Several companies and industry groups are already planning carbon sequestration projects, but they may not be enough to meet the 42% target. Alberta selected six proposed carbon capture and sequestration projects last year from its first request for full proposals, including Pembina Pipeline and TC Energy’s Alberta Carbon Grid, Enbridge’s Wabamun hub, Shell’s Atlas hub and others, which together could store over 40 mtpa of CO2 once built. The Pathways Alliance of oil sands producers—which aims to reduce their CO2 emissions by 22 mtpa by 2030—also received approval to begin a detailed evaluation of its proposed $17.9 billion (C$24 billion) carbon storage hub in early January.
New life for struggling offshore
Canada’s other major source of production, although it pales in comparison to the WCSB, is offshore the eastern province of Newfoundland and Labrador. The first offshore development, Hibernia, began production in 1997. It was joined by Terra Nova, Hebron and White Rose and its satellites between 2005 and 2017. In November, the Canada-Newfoundland and Labrador Offshore and Petroleum Board released statistics showing that the fields averaged nearly 250,000 bbl/d during the 12 months ended March 31, 2022. They produce gas as well, but it is used for power on offshore facilities, reinjected to maintain reservoir pressure or sometimes flared, according to the Canada Energy Regulator.
The region has had its fair share of struggles in recent years. The C-NLOPB ordered Suncor to halt operations at Terra Nova in late 2019—months after the project partners had first sanctioned a life extension project—following a series of safety and regulatory noncompliance issues. One of those issues resulted in charges being laid against Suncor last December for a December 2019 injury onboard the FPSO. The life extension project faced cancellation but was saved at the 11th hour in the second half of 2021 following a restructuring of the project. Terra Nova is now expected to resume production in the first quarter of 2023.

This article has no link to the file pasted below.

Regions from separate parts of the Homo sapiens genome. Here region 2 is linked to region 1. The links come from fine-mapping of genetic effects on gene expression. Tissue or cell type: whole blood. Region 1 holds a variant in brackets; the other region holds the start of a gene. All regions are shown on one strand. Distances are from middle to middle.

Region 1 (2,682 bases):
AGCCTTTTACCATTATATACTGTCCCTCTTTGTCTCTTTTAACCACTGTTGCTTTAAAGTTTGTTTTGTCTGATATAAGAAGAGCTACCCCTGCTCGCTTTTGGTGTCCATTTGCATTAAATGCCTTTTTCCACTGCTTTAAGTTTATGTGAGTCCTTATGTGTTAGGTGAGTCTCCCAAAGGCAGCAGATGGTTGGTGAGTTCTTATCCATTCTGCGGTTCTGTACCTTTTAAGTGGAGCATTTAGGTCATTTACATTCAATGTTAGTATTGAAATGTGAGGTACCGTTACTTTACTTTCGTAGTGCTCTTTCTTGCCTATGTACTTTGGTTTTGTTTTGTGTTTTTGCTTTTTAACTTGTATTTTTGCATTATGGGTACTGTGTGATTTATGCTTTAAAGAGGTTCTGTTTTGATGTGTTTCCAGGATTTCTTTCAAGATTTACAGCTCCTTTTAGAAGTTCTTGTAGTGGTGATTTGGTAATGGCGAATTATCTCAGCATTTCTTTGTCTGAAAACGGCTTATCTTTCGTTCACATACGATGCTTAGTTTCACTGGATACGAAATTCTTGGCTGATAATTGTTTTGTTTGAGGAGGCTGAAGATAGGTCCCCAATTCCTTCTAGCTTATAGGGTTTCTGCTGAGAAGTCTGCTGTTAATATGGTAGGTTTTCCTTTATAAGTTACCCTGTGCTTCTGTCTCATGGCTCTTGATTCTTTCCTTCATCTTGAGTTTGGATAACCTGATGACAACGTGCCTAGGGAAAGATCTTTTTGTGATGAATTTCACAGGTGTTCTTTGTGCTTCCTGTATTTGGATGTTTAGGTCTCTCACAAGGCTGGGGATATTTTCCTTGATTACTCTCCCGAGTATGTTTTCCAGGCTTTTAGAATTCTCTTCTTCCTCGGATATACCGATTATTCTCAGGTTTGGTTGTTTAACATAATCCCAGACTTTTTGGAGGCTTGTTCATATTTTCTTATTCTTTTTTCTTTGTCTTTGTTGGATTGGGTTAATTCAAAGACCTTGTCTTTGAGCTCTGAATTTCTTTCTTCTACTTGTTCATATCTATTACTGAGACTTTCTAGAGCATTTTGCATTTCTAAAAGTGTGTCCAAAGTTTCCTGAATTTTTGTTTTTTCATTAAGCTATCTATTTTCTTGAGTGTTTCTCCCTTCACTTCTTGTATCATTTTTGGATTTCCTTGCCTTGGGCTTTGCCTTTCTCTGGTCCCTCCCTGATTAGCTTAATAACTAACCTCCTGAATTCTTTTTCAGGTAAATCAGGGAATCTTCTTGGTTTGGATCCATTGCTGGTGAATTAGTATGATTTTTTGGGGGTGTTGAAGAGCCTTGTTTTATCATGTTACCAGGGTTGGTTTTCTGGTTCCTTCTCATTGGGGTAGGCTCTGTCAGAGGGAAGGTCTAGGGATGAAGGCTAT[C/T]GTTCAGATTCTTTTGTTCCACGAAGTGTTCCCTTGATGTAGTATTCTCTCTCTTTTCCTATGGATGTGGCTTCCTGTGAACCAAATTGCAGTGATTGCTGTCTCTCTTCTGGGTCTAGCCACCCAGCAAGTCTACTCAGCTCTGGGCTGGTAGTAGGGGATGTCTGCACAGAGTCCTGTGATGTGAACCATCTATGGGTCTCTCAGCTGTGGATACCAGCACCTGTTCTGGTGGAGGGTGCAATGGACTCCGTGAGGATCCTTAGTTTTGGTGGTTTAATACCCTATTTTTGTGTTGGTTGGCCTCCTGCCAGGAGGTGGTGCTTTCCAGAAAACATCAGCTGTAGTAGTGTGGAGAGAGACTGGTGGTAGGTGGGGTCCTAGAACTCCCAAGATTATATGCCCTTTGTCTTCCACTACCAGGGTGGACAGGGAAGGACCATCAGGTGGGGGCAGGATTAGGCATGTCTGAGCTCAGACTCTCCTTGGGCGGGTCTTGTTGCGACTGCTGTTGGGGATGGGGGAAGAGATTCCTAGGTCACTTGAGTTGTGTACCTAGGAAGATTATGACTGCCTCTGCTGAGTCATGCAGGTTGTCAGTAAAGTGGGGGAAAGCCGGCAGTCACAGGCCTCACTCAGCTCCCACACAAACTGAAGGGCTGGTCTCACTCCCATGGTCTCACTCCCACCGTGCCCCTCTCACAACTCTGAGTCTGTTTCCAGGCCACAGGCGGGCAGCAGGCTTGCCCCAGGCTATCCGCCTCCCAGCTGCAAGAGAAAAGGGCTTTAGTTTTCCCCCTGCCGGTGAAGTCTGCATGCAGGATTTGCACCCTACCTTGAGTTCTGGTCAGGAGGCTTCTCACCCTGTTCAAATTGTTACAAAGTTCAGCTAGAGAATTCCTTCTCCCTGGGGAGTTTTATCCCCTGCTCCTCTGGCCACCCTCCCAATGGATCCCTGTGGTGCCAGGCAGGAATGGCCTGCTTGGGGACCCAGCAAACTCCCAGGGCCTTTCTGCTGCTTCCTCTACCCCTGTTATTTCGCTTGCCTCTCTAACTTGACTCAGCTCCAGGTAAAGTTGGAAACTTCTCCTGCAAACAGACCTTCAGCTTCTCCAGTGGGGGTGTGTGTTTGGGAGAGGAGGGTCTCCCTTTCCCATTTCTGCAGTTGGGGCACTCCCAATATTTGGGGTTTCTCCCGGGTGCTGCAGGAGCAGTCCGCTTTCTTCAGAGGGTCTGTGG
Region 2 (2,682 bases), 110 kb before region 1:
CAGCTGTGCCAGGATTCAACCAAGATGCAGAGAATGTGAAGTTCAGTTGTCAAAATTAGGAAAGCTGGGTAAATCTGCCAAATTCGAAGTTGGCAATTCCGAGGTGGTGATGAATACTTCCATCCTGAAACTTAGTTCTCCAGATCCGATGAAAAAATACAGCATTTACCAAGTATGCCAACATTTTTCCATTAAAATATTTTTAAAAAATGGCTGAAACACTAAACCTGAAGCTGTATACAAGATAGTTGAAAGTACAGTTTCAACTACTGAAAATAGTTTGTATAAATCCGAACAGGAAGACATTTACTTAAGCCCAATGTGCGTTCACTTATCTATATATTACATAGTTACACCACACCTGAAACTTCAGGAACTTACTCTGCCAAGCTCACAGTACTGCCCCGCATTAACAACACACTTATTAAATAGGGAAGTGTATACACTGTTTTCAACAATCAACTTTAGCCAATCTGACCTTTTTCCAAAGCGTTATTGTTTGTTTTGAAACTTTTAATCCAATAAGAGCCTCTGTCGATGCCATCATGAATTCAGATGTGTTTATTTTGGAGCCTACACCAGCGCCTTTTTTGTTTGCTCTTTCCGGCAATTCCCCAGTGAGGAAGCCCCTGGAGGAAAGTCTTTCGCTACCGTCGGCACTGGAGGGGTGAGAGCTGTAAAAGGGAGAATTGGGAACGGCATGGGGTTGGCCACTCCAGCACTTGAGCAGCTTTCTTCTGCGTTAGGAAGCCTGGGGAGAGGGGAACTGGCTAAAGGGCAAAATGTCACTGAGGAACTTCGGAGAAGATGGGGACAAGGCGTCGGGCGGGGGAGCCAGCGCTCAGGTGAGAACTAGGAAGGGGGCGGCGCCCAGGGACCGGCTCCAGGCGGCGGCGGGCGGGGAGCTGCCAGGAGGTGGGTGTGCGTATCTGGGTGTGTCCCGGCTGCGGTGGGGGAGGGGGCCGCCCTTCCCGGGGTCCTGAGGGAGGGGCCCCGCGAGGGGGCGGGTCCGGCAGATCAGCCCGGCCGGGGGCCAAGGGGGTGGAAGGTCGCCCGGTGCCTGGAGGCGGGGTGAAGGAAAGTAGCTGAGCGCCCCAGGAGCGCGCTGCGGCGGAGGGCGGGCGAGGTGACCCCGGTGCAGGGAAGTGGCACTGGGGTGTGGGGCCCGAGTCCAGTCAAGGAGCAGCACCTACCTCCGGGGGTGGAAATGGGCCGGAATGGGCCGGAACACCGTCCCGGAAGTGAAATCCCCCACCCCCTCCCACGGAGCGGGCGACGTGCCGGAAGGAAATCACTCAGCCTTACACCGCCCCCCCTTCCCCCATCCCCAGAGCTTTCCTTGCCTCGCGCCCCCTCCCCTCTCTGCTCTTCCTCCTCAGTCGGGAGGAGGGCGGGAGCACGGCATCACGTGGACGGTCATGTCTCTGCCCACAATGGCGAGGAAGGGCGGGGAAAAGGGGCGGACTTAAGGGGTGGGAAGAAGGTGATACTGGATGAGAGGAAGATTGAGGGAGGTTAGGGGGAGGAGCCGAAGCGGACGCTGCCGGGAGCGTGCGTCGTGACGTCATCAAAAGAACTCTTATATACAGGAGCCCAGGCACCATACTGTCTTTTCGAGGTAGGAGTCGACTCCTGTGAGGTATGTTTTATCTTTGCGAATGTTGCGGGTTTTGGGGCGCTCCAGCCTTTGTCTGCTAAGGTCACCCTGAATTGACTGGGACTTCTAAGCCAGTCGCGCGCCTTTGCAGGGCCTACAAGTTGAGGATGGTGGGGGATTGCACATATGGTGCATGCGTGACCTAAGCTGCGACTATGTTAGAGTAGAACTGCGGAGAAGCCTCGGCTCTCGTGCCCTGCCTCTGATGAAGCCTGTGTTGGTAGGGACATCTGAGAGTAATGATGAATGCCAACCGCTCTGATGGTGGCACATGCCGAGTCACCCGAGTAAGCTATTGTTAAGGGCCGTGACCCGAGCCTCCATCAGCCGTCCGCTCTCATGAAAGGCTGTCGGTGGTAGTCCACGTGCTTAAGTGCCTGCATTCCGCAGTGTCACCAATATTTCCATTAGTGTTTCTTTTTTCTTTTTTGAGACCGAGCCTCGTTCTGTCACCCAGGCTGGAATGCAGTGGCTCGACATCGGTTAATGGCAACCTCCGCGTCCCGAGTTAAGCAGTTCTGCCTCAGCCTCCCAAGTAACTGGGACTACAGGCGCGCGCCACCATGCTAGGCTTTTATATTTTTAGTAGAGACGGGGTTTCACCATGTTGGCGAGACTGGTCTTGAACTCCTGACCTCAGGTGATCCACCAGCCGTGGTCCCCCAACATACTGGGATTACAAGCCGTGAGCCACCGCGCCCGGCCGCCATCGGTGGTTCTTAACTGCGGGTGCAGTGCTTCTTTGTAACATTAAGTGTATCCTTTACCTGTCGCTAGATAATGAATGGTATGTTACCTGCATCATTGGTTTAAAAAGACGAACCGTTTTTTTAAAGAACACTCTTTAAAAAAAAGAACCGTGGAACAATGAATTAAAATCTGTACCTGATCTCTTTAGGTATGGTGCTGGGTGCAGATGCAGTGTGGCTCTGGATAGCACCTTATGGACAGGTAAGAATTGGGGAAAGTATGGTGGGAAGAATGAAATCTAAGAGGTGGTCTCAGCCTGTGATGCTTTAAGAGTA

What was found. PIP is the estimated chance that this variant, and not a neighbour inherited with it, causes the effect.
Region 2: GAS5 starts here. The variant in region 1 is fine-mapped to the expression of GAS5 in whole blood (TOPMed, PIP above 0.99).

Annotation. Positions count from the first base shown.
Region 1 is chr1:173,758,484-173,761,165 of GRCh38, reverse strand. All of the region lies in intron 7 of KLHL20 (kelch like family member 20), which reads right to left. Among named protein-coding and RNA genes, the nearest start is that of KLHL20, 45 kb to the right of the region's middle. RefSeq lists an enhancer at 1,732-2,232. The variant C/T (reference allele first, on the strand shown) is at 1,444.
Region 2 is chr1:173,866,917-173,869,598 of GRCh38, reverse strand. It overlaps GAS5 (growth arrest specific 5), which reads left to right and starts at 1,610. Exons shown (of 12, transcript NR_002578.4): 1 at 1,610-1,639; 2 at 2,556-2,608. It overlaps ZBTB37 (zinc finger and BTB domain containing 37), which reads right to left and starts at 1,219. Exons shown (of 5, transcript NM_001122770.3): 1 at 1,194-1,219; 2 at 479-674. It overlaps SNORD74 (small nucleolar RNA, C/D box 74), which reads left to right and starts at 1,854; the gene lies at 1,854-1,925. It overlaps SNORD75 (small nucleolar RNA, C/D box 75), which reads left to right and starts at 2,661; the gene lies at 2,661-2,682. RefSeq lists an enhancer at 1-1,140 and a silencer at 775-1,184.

The West White Rose project, now operated by Cenovus following its acquisition of Husky Energy, was suspended in 2020 following the oil price crash. Work only resumed last year, and it is not expected to deliver first oil until the first half of 2026.
The ExxonMobil-led Hibernia project suffered a two-month shutdown in 2019 following an oil spill. That stoppage was extended after the first attempt to resume production, when a power loss caused the firefighting deluge system to release water, overflowing drain tanks and releasing more oil into the ocean.
The only major new project currently planned is Equinor’s Bay du Nord hub. The Norwegian operator temporarily suspended planning work in 2020, but it made new discoveries at Cappahayden and Cambriol later that year and is now working on developing a larger project. Canadian regulators approved an environmental assessment last year, but several environmental groups filed a lawsuit seeking to halt the project. In late January, the company reportedly issued a notice to potential offshore contractors to submit an expression of interest in relation to the project’s planned 200,000 bbl/d FPSO.
Equinor and partner BP also picked up three licenses adjacent to Bay du Nord late last year in C-NLOPB’s 2022 bid round. Although the regulator offered 28 different parcels covering over 7 million hectares with a minimum work commitment of $7.5 million (C$10 million), only five bids were ultimately successful. ExxonMobil was the standout, bidding $135.5 million (C$181.6 million) for the 267,686-hectare Parcel 8. The remaining four successful bids had work commitments ranging from $8.1 million to $12.3 million (C$10.8 million to C$16.5 million).